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Walk Into Sushi Blue, the sushi bar in Blue Lake Casino in the small town of Blue Lake, and no questions are necessary. Chef Jacob Talbert knows. Plate after plate emerges from behind the counter, omakase-style, chef's choice. Roughly translated, it means, "I trust you."

There is a small plate of bluefin belly, fresh and flavorful and all the rage in Japan. Then come the Hokkaido scallops, halved, lightly torched and swaddled in local albacore, then topped with citrus aioli and finished with ponzu. Our favorite ends up being the tempura nori topped with spicy tuna, avocado slices, a sweet soy reduction, wasabi aioli, micro greens and fresh jalapeño.

The tuna tostadas are up there with the best raw fish appetizers in the county and they've won the Arcata Bay Oyster Festival's award for Best Non-Oyster, proving it. That's how sushi master Talbert rolls.

Talbert's passion for seafood traces back to his youth in Virginia, where he fished commercially with his grandfather and learned to prepare seafood in myriad ways. By the time the Blue Lake Rancheria Tribe started recruiting him to take over its sushi bar in the Blue Lake Casino four years ago, he had worked at eight sushi establishments across Virginia, Hawaii and California. Some of them he helped open, including Eikos Sushi Bar in Napa, the Dolphin Poipu in Kauai and Rocket Sushi in Sonoma.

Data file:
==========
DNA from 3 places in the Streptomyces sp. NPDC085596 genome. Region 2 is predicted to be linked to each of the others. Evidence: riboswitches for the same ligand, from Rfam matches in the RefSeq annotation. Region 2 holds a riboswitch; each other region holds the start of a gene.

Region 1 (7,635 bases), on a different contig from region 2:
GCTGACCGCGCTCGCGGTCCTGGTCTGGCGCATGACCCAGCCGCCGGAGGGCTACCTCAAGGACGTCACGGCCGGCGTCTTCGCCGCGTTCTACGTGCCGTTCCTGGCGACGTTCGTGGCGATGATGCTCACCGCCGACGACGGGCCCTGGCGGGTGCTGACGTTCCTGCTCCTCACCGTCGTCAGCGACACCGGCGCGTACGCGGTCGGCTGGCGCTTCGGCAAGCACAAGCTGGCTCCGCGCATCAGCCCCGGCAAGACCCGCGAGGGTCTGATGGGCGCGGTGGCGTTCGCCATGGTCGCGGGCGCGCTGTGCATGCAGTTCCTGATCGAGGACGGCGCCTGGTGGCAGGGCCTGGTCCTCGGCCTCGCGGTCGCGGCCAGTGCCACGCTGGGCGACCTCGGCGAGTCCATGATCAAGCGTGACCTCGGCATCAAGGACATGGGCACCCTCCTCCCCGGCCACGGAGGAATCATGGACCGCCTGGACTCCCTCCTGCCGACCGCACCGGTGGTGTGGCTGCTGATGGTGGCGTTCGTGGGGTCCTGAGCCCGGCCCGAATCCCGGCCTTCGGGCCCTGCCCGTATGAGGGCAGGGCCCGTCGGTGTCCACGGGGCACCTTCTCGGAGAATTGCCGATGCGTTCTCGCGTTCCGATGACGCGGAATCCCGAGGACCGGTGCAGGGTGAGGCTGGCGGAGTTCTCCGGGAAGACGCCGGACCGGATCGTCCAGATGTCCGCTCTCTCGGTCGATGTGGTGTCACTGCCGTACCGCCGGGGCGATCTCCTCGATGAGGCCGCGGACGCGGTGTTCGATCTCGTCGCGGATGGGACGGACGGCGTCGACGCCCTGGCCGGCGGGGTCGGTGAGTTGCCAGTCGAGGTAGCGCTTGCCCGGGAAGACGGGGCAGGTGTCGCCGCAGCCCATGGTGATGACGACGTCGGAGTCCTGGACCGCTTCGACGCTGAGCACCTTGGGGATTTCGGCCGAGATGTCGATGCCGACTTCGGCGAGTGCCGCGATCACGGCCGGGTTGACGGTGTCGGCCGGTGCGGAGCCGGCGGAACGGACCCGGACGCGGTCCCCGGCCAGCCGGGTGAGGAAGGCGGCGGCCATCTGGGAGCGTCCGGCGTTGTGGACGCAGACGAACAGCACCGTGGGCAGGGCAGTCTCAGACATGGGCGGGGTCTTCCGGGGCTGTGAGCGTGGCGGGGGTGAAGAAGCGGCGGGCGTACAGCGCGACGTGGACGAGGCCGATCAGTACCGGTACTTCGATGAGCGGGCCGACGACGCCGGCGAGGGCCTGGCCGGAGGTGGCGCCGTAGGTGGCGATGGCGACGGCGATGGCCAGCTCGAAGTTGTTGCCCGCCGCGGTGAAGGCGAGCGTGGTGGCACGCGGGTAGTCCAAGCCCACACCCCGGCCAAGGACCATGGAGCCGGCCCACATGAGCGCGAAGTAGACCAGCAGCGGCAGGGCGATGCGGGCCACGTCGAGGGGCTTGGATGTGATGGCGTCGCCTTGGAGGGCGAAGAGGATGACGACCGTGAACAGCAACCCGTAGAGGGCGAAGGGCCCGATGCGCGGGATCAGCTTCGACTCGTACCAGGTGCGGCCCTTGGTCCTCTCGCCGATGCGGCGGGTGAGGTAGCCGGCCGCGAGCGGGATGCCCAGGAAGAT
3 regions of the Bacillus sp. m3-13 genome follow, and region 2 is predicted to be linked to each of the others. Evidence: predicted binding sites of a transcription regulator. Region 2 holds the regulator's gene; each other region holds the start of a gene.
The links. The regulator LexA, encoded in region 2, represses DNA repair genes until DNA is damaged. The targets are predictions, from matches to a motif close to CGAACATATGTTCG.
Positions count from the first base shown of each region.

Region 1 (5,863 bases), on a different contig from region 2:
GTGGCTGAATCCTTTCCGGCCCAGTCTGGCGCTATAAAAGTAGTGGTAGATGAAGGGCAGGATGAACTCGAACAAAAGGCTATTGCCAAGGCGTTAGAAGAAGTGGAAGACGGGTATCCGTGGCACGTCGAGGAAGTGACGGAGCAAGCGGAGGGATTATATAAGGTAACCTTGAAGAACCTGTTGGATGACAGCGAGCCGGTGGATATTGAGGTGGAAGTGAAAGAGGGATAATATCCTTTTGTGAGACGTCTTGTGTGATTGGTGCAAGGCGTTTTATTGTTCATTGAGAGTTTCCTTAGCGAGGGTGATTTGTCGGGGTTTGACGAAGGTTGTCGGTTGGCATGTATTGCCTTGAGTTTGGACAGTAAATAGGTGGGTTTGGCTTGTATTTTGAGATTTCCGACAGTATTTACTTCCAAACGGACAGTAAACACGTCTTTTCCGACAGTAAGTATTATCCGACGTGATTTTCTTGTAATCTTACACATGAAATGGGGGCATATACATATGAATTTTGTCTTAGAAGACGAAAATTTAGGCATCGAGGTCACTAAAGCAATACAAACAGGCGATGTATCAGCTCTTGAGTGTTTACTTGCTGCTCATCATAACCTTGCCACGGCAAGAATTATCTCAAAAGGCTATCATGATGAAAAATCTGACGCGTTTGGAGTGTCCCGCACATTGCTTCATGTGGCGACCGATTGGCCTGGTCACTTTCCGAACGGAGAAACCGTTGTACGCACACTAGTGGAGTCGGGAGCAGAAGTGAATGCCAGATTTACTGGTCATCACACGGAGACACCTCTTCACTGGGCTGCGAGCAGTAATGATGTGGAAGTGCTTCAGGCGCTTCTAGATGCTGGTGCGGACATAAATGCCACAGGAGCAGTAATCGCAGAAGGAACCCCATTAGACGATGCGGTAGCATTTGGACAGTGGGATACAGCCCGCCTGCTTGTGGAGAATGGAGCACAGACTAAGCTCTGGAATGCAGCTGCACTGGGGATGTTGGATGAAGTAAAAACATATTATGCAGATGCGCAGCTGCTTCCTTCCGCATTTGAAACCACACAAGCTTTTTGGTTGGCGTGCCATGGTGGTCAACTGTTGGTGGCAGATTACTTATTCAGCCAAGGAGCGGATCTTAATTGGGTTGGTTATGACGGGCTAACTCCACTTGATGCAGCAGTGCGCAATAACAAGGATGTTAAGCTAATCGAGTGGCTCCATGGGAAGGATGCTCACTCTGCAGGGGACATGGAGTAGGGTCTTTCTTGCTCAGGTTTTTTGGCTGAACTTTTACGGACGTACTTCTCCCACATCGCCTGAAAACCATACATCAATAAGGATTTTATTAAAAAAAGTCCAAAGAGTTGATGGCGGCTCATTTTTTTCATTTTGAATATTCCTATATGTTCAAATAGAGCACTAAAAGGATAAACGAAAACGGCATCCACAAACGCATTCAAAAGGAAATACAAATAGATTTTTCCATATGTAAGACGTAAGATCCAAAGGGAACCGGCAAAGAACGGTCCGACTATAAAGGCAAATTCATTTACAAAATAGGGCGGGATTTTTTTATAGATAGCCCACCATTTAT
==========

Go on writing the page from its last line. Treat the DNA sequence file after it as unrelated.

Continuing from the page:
click to enlarge The Rock it Roll is made with tempura shrimp and cucumber topped with yellowfin tuna, avocado, jalapeños and a citrus aioli, which is seared with a torch and served with herb oil. - PHOTO BY MARK MCKENNA
  • Photo by Mark McKenna
  • The Rock it Roll is made with tempura shrimp and cucumber topped with yellowfin tuna, avocado, jalapeños and a citrus aioli, which is seared with a torch and served with herb oil.

Over the years, Talbert had spent time vacationing in Humboldt County with his family. His wife got her master's degree at Cal Poly Humboldt and they had often toyed with the idea of living here. But when he visited the Blue Lake Casino to see if it might be a fit, Talbert felt unsure.

The management had little experience with Japanese cuisine, he remembers. The casino atmosphere wasn't ideal and the sushi bar had art on the walls from Thailand and Bali. "That made no sense," Talbert says. It was clear, though, that this was why the Blue Lake Rancheria, which owns the casino and hotel, wanted to hire him. To come in and make it better. Talbert decided to go for it.

click to enlarge Chef Talbert behind the counter; the Tuna Tostada gets a finishing touch - PHOTO BY MARK MCKENNA
  • Photo by Mark McKenna
  • Chef Talbert behind the counter; the Tuna Tostada gets a finishing touch

The first thing he did was change the name from Alice's Steakhouse and Sushi to Sushi Blue, in honor of the Blue Lake location and the sea. He put his own Japanese art on the walls and began showing videos of fishing Humboldt's waters, rolling sushi and mountain biking local trails on screens above the bar. Most importantly, he revamped the entire menu.